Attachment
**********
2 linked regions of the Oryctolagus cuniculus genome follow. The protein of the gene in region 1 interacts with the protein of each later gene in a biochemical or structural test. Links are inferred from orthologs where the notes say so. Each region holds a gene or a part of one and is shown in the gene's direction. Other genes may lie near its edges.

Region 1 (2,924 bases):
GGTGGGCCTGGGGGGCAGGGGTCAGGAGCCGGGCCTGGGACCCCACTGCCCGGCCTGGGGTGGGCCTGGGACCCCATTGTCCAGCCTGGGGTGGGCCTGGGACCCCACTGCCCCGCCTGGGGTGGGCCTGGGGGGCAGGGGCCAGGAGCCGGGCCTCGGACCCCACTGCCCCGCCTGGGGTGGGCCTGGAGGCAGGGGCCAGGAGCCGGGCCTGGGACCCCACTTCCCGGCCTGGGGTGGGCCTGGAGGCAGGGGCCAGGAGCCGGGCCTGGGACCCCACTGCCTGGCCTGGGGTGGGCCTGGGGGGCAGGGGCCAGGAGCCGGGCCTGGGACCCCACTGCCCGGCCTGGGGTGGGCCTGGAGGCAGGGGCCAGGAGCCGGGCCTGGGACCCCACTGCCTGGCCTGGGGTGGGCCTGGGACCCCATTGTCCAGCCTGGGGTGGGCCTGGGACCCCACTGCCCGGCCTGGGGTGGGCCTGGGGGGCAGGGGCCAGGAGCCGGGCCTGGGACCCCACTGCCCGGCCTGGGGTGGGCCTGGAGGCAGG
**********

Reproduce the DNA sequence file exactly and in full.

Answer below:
2 linked regions of the Oryctolagus cuniculus genome follow. The protein of the gene in region 1 interacts with the protein of each later gene in a biochemical or structural test. Links are inferred from orthologs where the notes say so. Each region holds a gene or a part of one and is shown in the gene's direction. Other genes may lie near its edges.

Region 1 (2,924 bases):
GGTGGGCCTGGGGGGCAGGGGTCAGGAGCCGGGCCTGGGACCCCACTGCCCGGCCTGGGGTGGGCCTGGGACCCCATTGTCCAGCCTGGGGTGGGCCTGGGACCCCACTGCCCCGCCTGGGGTGGGCCTGGGGGGCAGGGGCCAGGAGCCGGGCCTCGGACCCCACTGCCCCGCCTGGGGTGGGCCTGGAGGCAGGGGCCAGGAGCCGGGCCTGGGACCCCACTTCCCGGCCTGGGGTGGGCCTGGAGGCAGGGGCCAGGAGCCGGGCCTGGGACCCCACTGCCTGGCCTGGGGTGGGCCTGGGGGGCAGGGGCCAGGAGCCGGGCCTGGGACCCCACTGCCCGGCCTGGGGTGGGCCTGGAGGCAGGGGCCAGGAGCCGGGCCTGGGACCCCACTGCCTGGCCTGGGGTGGGCCTGGGACCCCATTGTCCAGCCTGGGGTGGGCCTGGGACCCCACTGCCCGGCCTGGGGTGGGCCTGGGGGGCAGGGGCCAGGAGCCGGGCCTGGGACCCCACTGCCCGGCCTGGGGTGGGCCTGGAGGCAGG